A self-help book on fantasy football. Really? Yep, I’m a sicko. I don’t know how else to get better at fantasy sports. I can’t just copy the winners’ lineups for the next week. That doesn’t work. Learning by trial and error is expensive and playing free games is not the same as the real deal. The best players don’t play for free, and if they do, their effort is not the same in the free contests…maybe on purpose. Right off the bat, here’s where you can get this incredible book so after reading my review, you know you can just head back up here to get it.
Many would say I wasted $10 on a book that is supposed to help me become a better daily fantasy sports player. I don’t see it that way at all. I like DFS and want to get better at it, plus I find it interesting whether I ever hit it big or not.
Am I pleased with my purchase and would I buy the same book by Jonathan Bales again? Yes, and yes.
I enjoyed the guy’s writing style, and he made it fun, even when the numbers talk got to be a bit over my head. The email he sent as he quit his season long fantasy football league was worth the ten bucks.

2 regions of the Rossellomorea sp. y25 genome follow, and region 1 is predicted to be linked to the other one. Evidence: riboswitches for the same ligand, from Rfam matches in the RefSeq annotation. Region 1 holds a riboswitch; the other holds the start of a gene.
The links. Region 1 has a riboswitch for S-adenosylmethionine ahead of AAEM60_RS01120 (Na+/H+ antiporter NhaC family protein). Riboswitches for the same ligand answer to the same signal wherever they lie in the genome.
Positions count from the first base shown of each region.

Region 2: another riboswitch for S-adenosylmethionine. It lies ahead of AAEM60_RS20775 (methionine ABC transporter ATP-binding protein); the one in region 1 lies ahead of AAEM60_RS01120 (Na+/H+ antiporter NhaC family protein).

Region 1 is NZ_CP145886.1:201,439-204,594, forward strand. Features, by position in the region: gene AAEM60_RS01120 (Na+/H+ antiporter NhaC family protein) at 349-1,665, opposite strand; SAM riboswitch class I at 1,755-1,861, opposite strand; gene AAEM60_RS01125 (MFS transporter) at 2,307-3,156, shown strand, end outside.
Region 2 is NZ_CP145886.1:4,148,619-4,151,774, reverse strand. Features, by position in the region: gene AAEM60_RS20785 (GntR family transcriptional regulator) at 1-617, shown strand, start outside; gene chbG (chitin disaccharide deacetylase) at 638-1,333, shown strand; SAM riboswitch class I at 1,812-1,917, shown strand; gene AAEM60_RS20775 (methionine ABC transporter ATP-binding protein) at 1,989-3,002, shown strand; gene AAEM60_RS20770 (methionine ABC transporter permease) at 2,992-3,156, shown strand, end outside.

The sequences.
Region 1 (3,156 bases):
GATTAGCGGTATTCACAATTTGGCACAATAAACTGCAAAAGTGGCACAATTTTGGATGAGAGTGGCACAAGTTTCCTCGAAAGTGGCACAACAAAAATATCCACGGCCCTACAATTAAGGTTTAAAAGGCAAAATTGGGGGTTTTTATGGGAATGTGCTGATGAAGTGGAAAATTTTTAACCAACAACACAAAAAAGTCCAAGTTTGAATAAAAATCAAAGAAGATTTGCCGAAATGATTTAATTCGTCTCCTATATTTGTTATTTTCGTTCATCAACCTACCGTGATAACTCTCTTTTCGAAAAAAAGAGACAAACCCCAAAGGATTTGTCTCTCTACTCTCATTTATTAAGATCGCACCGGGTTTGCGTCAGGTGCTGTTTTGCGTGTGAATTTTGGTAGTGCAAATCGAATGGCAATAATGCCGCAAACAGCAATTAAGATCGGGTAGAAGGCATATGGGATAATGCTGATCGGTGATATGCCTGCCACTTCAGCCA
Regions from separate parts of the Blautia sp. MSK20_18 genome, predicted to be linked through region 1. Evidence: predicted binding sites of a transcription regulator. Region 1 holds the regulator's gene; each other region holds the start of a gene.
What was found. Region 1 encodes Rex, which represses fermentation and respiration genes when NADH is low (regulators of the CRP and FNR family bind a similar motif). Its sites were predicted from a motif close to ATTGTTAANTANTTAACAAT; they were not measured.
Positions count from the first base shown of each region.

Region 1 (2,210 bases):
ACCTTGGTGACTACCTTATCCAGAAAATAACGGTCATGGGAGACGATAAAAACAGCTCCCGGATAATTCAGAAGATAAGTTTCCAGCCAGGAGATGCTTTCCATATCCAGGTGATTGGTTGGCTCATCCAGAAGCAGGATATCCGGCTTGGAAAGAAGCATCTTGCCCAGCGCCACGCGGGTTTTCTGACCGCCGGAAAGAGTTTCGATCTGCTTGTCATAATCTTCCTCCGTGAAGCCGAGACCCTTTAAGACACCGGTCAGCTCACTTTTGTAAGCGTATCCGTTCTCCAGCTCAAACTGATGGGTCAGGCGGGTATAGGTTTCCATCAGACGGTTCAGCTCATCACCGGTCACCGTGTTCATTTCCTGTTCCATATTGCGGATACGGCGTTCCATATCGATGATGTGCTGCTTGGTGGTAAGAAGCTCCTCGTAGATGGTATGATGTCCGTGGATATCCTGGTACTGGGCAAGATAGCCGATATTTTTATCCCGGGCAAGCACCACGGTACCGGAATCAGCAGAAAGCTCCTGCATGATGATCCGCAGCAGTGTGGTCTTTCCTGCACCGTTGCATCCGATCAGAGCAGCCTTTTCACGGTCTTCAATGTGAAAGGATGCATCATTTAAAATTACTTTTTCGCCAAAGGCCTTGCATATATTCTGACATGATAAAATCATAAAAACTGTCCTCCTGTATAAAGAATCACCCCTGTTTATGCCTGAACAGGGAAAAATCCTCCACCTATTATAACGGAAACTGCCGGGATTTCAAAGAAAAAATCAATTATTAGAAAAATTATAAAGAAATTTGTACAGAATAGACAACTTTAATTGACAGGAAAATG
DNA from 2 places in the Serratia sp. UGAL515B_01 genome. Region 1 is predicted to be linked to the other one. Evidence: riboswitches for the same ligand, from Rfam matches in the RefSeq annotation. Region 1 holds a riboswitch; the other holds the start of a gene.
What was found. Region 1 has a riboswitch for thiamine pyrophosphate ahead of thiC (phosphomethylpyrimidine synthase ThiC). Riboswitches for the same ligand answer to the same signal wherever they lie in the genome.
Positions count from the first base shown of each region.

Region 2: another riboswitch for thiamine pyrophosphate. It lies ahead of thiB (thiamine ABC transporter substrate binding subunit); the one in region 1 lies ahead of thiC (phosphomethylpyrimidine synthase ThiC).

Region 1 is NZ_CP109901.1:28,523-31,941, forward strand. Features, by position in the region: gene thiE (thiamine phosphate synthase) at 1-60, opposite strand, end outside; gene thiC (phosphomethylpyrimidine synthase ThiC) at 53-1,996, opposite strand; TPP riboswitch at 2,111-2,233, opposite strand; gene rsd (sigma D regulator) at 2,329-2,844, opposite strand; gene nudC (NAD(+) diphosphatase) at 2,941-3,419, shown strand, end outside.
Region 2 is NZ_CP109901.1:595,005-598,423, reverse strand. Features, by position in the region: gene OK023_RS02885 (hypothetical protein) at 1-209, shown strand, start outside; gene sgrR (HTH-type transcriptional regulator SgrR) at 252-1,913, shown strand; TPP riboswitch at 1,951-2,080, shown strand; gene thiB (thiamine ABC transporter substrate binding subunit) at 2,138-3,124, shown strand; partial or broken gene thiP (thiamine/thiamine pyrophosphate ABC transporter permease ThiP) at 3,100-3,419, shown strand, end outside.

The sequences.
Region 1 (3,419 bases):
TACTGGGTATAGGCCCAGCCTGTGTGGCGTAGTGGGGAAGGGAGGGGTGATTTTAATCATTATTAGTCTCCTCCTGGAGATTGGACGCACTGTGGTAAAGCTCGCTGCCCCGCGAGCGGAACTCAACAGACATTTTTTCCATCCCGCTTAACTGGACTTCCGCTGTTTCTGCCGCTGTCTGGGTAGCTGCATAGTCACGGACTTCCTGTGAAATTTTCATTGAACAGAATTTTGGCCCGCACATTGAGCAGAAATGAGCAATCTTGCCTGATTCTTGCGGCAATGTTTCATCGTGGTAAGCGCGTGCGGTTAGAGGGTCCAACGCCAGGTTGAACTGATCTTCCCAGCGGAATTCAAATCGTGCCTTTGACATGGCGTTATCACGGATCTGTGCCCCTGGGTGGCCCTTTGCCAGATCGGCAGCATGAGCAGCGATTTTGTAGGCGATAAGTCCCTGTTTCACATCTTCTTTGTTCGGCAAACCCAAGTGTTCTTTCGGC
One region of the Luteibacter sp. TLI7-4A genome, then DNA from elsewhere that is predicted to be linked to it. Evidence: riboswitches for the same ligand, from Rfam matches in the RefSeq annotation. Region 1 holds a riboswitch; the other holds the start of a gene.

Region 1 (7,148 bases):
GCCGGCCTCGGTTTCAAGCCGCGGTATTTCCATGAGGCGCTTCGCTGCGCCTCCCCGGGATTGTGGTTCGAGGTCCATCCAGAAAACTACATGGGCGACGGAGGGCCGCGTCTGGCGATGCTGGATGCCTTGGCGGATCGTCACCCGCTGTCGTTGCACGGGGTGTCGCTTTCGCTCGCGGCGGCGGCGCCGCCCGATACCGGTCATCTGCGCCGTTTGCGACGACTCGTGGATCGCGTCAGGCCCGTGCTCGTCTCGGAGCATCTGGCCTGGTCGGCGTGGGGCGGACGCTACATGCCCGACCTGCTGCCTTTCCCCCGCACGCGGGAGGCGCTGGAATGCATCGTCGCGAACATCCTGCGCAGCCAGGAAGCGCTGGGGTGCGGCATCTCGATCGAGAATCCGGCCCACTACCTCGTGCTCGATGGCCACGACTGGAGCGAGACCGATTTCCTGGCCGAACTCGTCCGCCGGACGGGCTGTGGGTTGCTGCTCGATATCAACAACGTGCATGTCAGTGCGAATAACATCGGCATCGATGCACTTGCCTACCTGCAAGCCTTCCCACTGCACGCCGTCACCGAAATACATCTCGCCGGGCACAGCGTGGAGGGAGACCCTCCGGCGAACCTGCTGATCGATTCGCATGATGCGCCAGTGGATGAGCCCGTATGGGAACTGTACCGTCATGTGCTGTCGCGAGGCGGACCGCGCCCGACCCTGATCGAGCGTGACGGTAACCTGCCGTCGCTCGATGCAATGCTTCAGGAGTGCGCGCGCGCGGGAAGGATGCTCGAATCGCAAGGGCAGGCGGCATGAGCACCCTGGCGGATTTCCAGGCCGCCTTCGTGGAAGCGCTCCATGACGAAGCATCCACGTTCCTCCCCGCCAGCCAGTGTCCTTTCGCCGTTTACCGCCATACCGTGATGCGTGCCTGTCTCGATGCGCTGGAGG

“Despite doing everything necessary to win, I will not be in the championship this season. I have been the total points leader all six years the league has been in existence, yet have won a playoff championship just once,” Bales writes.
What a baby! And I fully see where he was coming from!
The main things I got out of the book was strategy. It is not possible for a novice like me to just try to do what the experts do. I need to know why they pick the guys they pick. I can’t reverse engineer their team from the previous week. Injuries, defensive matchups, and even wind speed makes that tactic unworkable.